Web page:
By Jessyca Henderson, Esq., Owner, The Law Office of Jessyca L. Henderson LLC
August 16, 2022
The AIA E204-2017 Sustainable Projects Exhibit was developed to incorporate seamlessly into the various agreements offered by AIA Contract Documents, where the owner has targeted sustainable design objectives for the project. The Exhibit sets forth obligations for the Architect, Contractor, and Owner related to the Sustainable Objective for the project, based on Sustainable Measures as fully outlined in a Sustainability Plan, no matter the structure of the underlying agreement. For owners, architects, and contractors alike, the AIA E204-2017 Exhibit provides a reliable and approachable method for incorporating sustainable design into contract documents so that they are not overlooked or lost in translation. Each member of the team bears responsibility for completing the Sustainable Measures assigned to it in the Sustainability Plan and thereby contributing to achievement of the Sustainable Objective. Below is a summary of the main areas of responsibility for each party.
The Architect is expected to take the lead on developing the design of the project, and that includes sustainability aspects. The Architect’s Scope of Sustainability Services set forth in the E204. Performance of those services is based on the Owner’s Initial Information. The Architect coordinates the Sustainability Certification process(es) and agreements required for the project.
The Architect is expected to hold a workshop (or if needed, a series of meetings) to focus the various parties involved in the project on the Sustainable Objective and examine strategies for implementation of the Sustainable Measures. Following the workshop, the Architect develops the Sustainability Plan for review and approval by the Owner. During the design phases, the Architect consistently coordinates with the project team to determine any issues that may affect the Sustainable Objective, cost, and schedule of the project. Likewise, during construction, the architect provides construction observation and coordination to help identify any issues affecting the Sustainable Objective. The architect also directs any registrations and submissions for the project to Certifying Authorities.
The Contractor has primary responsibility for performance of the Sustainability Measures assigned to it in the Sustainability Plan. The Contractor must identify, coordinate and seek approval for alternatives and substitutions that may affect the Sustainable Outcomes. Along the way, the Contractor documents the performance of the Sustainability Measures and communicates discrepancies and issues back to the Architect and Owner. Construction waste management is also under the purview of the Contractor, who is best positioned to control waste. This starts ideally in the design phase, if the contractor has been identified, where they may identify issues with availability of certain materials, provide quantity takeoffs, projected lead-times, and a plan for waste management and disposal in collaboration with the Owner and Architect, and as required by the contract documents.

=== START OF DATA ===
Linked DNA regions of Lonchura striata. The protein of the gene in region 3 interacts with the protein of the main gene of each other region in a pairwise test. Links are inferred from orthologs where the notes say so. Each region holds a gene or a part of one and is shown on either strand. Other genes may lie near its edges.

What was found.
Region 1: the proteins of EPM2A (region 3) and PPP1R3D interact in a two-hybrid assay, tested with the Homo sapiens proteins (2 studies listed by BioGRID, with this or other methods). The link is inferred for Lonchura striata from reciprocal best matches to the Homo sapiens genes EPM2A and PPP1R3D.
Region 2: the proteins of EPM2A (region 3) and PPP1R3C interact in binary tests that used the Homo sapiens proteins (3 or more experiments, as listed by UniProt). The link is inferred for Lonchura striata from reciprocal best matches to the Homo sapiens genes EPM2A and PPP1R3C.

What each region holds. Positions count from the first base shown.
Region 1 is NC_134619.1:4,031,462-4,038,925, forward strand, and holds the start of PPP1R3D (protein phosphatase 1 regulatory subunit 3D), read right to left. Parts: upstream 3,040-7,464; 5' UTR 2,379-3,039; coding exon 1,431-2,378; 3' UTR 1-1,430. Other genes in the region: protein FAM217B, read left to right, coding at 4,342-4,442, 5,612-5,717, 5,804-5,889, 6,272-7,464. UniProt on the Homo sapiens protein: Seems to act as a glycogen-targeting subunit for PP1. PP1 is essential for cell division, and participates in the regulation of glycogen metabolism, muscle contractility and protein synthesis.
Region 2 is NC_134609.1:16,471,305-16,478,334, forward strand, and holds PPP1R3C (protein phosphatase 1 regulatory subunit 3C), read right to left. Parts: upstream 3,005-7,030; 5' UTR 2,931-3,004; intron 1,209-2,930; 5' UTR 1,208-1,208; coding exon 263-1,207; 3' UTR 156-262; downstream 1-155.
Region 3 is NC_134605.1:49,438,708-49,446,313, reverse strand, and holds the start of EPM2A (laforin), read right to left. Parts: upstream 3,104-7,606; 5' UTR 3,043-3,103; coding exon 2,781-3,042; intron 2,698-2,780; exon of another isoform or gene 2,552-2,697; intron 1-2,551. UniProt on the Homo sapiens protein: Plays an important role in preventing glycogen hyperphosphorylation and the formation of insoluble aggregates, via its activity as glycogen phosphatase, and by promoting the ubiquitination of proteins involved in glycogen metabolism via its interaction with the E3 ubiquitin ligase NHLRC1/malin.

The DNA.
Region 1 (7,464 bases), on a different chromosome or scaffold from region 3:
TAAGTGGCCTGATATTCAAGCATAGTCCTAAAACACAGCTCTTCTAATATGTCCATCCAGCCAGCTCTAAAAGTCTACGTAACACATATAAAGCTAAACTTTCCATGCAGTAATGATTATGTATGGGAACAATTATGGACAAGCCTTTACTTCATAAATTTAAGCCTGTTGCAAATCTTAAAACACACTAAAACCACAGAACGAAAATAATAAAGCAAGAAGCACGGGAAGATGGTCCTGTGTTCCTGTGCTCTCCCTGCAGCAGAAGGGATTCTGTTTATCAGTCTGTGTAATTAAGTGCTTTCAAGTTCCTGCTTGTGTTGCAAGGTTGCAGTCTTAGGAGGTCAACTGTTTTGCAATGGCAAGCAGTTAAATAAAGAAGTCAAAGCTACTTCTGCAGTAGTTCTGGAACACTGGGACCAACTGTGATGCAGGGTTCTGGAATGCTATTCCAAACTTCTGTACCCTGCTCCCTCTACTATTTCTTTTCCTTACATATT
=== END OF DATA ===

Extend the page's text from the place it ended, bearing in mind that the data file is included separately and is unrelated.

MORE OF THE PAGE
The Owner as the driver of the project sets the goals for the project and approves the Sustainability Plan, providing all relevant information related to the Sustainable Objective requested by the Architect and the Contractor. The owner agrees to comply with the requirements of any Certifying Authorities reviewing the project for certification that relate to the ownership, operation and maintenance of the project during and after completion, and takes care of pursuing any appeals that must be made to the Certifying Authority related to revocation or reduction of an awarded Sustainability Certification.
The Owner also procures the services of a commissioning agent or engages the Architect to commission the project. Building commissioning is a desirable path for the verification of the performance of Sustainable Objectives. It is the process of measuring and ensuring that a building performs in accordance with the design intent, contract documents, and operations.
A highly flexible tool.
The responsibilities outlined above will naturally be tailored to the specific project. Fortunately, the clear structure and opportunity to fully define each party’s obligations provided by the AIA E204-2017 Sustainable Projects Exhibit allows for unlimited possibilities for customization. No matter the project or the underlying agreement, this powerful tool will help to clarify the obligations of the parties, which in turn will reduce the risks of ambiguity and misunderstanding that can lead to claims.
Jessyca Henderson is an attorney and architect based in Maryland, providing legal services related to sustainable design, building science, and environment. www.jlhlawoffice.com
AIA Contract Documents has provided this article for general informational purposes only. The information provided is not legal opinion or legal advice and does not create an attorney-client relationship of any kind. This article is also not intended to provide guidance as to how project parties should interpret their specific contracts or resolve contract disputes, as those decisions will need to be made in consultation with legal counsel, insurance counsel, and other professionals, and based upon a multitude of factors.